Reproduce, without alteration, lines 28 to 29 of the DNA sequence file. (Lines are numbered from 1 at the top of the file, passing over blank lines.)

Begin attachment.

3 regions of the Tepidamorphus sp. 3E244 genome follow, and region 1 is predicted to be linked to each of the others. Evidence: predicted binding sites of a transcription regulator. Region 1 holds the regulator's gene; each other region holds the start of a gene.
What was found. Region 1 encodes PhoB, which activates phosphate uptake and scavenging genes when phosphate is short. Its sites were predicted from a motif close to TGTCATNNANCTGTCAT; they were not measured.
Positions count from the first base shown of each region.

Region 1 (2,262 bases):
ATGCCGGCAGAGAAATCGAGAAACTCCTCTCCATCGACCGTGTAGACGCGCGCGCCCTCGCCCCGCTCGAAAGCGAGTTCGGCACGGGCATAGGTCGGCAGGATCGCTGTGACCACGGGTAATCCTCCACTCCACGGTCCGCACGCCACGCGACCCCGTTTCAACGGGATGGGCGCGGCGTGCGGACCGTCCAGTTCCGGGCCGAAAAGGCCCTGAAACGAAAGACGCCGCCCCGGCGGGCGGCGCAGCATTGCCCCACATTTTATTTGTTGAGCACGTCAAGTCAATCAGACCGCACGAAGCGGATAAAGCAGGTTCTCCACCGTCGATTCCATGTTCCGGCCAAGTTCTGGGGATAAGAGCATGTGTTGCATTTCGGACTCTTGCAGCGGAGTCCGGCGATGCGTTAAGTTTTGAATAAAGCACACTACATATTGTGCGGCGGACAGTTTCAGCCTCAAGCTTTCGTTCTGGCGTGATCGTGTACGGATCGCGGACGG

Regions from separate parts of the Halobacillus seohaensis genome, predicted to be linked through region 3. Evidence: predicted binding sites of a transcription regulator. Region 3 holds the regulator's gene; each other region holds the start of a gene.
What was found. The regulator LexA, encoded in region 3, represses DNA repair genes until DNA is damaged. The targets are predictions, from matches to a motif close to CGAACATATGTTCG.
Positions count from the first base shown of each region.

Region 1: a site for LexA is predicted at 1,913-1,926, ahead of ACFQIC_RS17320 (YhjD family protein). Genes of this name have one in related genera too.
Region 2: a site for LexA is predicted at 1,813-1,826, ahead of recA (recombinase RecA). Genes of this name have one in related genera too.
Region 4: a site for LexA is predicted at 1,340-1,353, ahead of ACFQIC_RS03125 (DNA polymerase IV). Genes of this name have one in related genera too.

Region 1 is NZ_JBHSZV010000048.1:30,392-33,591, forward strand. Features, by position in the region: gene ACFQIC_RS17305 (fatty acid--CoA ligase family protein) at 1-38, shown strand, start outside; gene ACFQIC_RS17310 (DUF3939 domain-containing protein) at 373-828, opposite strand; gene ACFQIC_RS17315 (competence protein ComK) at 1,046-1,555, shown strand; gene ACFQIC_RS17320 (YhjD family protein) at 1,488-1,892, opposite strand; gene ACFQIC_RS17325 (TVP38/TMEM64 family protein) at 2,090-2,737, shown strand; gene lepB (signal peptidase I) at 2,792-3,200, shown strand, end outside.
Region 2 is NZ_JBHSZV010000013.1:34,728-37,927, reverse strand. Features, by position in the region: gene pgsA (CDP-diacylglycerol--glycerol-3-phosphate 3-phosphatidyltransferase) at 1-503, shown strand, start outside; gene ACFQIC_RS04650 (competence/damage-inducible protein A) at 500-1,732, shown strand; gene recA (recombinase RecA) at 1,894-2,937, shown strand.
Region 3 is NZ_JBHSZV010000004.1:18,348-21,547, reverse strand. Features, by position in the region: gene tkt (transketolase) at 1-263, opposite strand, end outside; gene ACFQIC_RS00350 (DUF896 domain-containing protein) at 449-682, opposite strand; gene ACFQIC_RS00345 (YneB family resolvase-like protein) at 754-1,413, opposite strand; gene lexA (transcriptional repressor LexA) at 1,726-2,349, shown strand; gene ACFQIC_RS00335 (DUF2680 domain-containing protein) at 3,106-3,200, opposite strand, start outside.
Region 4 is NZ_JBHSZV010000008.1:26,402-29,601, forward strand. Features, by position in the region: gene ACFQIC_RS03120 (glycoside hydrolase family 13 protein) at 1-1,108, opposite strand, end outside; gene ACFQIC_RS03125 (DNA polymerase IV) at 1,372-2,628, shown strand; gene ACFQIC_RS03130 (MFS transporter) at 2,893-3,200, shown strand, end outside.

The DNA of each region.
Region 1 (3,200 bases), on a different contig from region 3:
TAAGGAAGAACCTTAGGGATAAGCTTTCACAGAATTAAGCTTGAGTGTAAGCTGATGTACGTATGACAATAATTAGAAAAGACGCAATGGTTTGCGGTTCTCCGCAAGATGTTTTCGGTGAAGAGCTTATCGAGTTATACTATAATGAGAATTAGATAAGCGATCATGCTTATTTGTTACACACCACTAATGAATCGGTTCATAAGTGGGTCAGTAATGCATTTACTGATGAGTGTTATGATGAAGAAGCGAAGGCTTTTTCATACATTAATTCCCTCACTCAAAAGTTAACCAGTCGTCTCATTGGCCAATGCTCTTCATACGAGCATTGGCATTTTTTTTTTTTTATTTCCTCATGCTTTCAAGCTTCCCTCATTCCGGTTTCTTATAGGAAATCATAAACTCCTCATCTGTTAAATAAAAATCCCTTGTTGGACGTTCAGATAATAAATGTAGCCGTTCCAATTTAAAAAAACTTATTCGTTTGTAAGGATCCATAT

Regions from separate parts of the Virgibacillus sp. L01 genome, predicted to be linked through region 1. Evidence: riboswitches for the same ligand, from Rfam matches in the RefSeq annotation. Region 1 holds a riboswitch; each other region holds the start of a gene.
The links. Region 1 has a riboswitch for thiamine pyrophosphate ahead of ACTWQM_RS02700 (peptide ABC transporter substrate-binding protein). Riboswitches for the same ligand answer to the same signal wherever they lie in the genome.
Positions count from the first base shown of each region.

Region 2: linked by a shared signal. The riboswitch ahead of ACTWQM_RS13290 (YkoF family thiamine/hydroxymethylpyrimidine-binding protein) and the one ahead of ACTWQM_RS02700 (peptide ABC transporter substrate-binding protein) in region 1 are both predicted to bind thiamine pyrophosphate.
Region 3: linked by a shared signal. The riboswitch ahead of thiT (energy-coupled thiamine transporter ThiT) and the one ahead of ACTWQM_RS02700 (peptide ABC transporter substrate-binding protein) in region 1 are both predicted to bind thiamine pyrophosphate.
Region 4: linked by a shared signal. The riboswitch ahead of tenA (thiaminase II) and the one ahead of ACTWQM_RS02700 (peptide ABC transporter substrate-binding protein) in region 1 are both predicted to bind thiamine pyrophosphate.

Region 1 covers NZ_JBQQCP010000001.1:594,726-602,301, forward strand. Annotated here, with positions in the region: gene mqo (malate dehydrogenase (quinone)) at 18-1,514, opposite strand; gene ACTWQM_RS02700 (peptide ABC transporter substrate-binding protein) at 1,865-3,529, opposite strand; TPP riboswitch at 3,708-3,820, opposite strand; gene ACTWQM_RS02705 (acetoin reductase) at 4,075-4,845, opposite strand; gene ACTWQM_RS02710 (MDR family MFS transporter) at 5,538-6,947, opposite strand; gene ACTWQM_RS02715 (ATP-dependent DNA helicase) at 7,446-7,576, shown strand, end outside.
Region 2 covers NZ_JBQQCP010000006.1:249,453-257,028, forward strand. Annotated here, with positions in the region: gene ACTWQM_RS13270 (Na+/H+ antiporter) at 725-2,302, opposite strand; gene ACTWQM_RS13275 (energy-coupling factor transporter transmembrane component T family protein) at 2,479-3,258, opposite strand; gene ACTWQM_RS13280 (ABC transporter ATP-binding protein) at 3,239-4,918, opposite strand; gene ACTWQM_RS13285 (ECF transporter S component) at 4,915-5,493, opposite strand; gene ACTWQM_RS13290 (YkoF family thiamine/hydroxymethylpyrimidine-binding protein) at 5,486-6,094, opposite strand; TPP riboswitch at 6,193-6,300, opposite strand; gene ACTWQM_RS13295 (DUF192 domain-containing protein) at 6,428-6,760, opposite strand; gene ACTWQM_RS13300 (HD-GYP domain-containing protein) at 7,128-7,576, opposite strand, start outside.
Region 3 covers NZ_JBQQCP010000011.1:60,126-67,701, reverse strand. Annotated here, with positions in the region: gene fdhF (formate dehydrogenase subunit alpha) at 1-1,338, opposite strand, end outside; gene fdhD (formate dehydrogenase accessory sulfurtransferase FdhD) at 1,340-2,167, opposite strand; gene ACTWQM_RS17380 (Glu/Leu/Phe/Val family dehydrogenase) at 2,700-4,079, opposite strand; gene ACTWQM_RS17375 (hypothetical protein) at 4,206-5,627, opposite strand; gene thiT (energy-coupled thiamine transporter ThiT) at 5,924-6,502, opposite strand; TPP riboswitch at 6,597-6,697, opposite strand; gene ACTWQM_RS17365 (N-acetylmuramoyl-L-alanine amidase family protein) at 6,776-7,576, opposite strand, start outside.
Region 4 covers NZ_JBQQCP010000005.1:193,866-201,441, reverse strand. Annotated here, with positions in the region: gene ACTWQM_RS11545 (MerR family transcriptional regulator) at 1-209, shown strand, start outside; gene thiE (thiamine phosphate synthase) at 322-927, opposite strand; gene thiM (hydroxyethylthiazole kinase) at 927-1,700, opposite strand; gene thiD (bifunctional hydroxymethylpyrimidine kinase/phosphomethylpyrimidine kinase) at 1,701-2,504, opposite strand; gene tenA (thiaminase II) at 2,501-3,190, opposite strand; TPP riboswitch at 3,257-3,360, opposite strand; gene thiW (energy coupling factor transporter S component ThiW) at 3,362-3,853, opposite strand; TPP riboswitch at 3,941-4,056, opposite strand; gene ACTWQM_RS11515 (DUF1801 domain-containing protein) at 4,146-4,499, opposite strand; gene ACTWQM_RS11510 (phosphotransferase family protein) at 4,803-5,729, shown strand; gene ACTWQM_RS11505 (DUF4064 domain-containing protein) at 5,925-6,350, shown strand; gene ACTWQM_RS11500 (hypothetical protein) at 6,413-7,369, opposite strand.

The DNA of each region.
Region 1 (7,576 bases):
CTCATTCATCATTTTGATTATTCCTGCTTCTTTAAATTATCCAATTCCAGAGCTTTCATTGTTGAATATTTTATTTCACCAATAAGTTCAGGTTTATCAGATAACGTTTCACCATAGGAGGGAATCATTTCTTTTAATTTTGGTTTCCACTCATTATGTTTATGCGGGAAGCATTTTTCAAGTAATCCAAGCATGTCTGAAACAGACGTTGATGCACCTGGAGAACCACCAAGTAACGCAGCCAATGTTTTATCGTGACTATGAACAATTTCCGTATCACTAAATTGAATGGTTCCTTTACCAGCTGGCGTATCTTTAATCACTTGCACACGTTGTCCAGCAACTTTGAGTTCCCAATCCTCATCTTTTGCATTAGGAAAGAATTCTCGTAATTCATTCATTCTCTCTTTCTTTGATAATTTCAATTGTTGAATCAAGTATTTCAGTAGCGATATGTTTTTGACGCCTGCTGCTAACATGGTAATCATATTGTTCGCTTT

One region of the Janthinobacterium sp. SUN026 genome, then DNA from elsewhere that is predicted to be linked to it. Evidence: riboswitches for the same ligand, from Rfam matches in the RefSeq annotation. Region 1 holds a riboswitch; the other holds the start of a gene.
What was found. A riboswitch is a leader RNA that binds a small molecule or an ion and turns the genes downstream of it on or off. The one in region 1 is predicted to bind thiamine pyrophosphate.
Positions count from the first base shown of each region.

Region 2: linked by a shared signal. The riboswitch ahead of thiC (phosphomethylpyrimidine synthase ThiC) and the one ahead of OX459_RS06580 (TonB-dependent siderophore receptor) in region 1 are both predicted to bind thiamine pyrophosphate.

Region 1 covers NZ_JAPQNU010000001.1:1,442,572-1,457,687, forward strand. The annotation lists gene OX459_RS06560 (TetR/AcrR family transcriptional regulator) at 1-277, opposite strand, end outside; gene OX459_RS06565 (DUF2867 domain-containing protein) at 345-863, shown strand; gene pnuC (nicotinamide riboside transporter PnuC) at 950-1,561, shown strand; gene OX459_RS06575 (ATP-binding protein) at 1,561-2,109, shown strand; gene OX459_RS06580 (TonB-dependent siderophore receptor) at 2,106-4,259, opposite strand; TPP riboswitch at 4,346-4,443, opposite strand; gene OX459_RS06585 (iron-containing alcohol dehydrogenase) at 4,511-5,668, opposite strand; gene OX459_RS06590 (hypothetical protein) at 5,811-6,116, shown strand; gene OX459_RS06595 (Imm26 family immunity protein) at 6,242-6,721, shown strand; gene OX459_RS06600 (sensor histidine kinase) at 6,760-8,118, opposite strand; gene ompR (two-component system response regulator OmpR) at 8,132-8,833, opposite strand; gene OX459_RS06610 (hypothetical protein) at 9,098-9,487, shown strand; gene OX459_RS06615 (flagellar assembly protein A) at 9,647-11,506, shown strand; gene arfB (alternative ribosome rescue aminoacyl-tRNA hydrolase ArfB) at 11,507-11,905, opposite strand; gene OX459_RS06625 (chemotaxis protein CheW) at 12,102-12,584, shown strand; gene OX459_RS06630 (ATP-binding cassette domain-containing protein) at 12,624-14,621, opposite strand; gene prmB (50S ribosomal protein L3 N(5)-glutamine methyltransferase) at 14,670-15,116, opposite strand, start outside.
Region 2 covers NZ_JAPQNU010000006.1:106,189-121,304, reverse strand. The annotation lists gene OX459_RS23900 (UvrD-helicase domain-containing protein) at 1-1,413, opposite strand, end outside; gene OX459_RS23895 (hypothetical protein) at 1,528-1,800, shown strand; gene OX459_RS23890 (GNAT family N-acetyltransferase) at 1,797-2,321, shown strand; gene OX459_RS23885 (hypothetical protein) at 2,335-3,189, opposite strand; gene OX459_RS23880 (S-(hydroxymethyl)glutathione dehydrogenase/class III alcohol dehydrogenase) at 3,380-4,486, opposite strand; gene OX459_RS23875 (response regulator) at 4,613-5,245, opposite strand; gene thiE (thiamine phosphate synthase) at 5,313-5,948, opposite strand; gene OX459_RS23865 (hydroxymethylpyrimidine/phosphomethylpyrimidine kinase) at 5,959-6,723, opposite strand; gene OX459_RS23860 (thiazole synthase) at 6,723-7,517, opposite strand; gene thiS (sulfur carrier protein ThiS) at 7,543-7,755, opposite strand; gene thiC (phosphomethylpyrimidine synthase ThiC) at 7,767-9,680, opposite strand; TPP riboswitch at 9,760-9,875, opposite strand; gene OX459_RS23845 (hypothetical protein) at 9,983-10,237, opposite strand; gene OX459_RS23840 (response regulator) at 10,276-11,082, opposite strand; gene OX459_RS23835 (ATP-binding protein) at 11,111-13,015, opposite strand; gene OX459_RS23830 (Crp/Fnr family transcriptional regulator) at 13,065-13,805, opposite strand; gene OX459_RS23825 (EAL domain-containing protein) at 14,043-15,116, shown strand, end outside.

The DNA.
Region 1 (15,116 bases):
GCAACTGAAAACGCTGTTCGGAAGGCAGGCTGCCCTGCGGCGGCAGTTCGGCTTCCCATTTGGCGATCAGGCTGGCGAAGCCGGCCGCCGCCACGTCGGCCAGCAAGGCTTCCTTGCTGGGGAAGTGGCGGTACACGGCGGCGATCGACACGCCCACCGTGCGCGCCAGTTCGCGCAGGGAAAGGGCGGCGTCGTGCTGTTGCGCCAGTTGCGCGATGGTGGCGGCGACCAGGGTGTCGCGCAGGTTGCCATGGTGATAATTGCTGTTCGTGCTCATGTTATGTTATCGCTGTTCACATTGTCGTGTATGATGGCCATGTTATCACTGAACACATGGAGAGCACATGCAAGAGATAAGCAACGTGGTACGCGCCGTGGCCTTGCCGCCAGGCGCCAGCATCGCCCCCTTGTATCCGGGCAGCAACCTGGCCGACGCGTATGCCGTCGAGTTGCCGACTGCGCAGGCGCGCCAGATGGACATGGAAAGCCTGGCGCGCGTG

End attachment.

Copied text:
Region 4 covers NZ_JBQQCP010000005.1:193,866-201,441, reverse strand. Annotated here, with positions in the region: gene ACTWQM_RS11545 (MerR family transcriptional regulator) at 1-209, shown strand, start outside; gene thiE (thiamine phosphate synthase) at 322-927, opposite strand; gene thiM (hydroxyethylthiazole kinase) at 927-1,700, opposite strand; gene thiD (bifunctional hydroxymethylpyrimidine kinase/phosphomethylpyrimidine kinase) at 1,701-2,504, opposite strand; gene tenA (thiaminase II) at 2,501-3,190, opposite strand; TPP riboswitch at 3,257-3,360, opposite strand; gene thiW (energy coupling factor transporter S component ThiW) at 3,362-3,853, opposite strand; TPP riboswitch at 3,941-4,056, opposite strand; gene ACTWQM_RS11515 (DUF1801 domain-containing protein) at 4,146-4,499, opposite strand; gene ACTWQM_RS11510 (phosphotransferase family protein) at 4,803-5,729, shown strand; gene ACTWQM_RS11505 (DUF4064 domain-containing protein) at 5,925-6,350, shown strand; gene ACTWQM_RS11500 (hypothetical protein) at 6,413-7,369, opposite strand.

The DNA of each region.